Hypothermia is a medical emergency that occurs when your body loses heat faster than it can produce heat, causing a dangerously low body temperature. A temperature below 95⁰F is a medical emergency.  When your body temperature drops, your heart, nervous system and other organs can’t work normally.

Signs and symptoms of hypothermia:

  • Slurred speech or mumbling
  • Clumsiness or lack of coordination
  • Drowsiness or very low energy
  • Confusion or memory loss
  • A person with severe hypothermia may be unconscious. Handle that person gently and call 9-1-1.
  • Someone with hypothermia may not be aware of their condition because the symptoms often begin gradually.
  • Specific conditions that can lead to hypothermia:
  • Wearing clothes that aren’t warm enough for the conditions.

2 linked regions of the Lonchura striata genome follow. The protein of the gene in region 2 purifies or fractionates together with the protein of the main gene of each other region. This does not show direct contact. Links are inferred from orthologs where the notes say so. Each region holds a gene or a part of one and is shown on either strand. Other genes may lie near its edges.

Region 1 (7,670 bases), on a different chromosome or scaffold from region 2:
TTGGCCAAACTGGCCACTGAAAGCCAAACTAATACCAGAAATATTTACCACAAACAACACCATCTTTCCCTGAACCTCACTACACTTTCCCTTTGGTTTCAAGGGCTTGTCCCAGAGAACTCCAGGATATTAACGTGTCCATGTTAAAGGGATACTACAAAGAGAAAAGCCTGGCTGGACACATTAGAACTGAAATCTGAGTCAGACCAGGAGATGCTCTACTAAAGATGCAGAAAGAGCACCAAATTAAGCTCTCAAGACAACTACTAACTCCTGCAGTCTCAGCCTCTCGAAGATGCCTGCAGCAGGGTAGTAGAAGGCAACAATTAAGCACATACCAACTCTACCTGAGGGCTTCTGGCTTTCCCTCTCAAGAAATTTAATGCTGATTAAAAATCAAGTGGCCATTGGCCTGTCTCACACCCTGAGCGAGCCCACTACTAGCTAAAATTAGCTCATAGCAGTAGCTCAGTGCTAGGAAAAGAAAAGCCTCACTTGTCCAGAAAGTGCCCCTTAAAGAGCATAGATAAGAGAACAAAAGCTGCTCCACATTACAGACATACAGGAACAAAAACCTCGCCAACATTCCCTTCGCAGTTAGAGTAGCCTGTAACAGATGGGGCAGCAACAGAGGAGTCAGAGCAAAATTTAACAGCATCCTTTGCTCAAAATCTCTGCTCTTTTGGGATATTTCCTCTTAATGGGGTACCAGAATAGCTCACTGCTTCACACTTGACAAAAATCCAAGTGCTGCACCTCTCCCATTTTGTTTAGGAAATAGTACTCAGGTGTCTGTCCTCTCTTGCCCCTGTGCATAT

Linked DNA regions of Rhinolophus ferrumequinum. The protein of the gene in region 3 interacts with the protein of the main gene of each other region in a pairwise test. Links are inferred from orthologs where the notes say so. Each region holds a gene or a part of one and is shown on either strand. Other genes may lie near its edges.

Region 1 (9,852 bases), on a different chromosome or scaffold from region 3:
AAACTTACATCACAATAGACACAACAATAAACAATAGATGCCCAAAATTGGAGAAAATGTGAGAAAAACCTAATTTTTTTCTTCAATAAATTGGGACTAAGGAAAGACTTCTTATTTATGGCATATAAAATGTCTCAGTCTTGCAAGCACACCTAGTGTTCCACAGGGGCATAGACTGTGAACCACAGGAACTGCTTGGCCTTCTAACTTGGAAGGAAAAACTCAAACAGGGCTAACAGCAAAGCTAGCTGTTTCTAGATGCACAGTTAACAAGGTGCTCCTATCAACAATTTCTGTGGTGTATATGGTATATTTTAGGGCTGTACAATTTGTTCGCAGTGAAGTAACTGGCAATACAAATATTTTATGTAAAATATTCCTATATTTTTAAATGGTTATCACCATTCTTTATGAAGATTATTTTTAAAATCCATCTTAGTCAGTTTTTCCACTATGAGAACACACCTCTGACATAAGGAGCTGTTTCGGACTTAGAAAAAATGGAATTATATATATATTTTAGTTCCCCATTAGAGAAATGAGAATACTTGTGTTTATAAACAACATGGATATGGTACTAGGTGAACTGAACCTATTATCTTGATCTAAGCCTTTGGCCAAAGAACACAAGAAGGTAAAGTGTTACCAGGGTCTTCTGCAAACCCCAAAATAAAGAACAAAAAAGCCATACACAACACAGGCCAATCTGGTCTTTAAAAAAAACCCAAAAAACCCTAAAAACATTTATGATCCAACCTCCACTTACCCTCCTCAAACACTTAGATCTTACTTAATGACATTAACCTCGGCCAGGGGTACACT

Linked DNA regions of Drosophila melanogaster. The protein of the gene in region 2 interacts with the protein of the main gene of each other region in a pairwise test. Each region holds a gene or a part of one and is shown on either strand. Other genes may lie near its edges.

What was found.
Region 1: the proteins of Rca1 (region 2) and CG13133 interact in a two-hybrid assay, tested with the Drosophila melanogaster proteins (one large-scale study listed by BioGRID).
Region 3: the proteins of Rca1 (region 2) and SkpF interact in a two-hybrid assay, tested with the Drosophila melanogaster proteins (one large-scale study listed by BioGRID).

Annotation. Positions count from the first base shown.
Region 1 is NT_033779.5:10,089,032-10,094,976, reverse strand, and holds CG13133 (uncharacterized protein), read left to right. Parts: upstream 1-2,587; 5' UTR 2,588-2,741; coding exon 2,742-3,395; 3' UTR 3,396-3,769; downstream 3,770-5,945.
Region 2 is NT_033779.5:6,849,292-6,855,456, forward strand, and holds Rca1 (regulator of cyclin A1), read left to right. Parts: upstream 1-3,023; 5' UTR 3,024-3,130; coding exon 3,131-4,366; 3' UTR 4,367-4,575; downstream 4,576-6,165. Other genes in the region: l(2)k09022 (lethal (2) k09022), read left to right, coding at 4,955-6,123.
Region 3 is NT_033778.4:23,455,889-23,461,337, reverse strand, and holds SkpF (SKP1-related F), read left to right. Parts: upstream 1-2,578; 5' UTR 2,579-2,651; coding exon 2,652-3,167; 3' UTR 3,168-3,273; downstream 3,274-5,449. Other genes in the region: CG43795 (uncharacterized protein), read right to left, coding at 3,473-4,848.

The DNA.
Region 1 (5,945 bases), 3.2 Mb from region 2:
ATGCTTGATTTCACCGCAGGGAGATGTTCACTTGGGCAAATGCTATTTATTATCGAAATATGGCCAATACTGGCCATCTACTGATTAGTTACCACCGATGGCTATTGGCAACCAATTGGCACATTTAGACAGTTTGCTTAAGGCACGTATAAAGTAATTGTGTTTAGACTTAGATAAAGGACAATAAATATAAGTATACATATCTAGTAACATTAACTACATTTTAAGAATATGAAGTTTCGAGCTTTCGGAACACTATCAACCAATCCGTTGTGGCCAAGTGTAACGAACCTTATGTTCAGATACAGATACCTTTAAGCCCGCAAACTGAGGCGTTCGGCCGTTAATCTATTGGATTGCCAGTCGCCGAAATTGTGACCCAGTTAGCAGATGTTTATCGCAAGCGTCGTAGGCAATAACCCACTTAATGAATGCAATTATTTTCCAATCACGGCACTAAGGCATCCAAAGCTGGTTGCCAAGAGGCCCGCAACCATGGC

• Staying out in the cold too long.

Being unable to get out of wet clothes or move to a warm, dry place.

  • Living in a house that’s too cold.
  • Falling into water.
  • Risk Factors:
  • Certain medical conditions
  • Alcohol or drug use
  • Exhaustion
  • Being an infant or older adult
  • Medications
  • Inadequate food intake and dehydration
  • Prevention:
  • Cover your body, especially your head, face, neck and hands.
  • Avoid activities that can cause you to sweat a lot.
  • Wear loose-fitting, layered clothing.
  • Stay as dry as possible. Get out of wet clothing as soon as possible.
  • Eat well-balanced meals and stay hydrated. Don’t drink alcohol if you plan to be outdoors in cold weather.


Hypothermia is a medical emergency.  If you notice any of the above symptoms, take the person’s temperature.  If it is below 95⁰F, call 9-1-1.  Handle that person gently.

For mild cases of hypothermia:

  • Get the person into a warm room.
  • Remove any wet clothing.
  • Warm the center of the person’s body, their core (chest, neck, head, and groin), with dry layers of blankets, clothing, towels, or sheets.
  • Drink warm fluids, but do not give alcoholic drinks. Do not try to give beverages to someone who is unconscious or can’t swallow.
  • Keep the person warm and dry.
  • Get proper medical attention as soon as possible.


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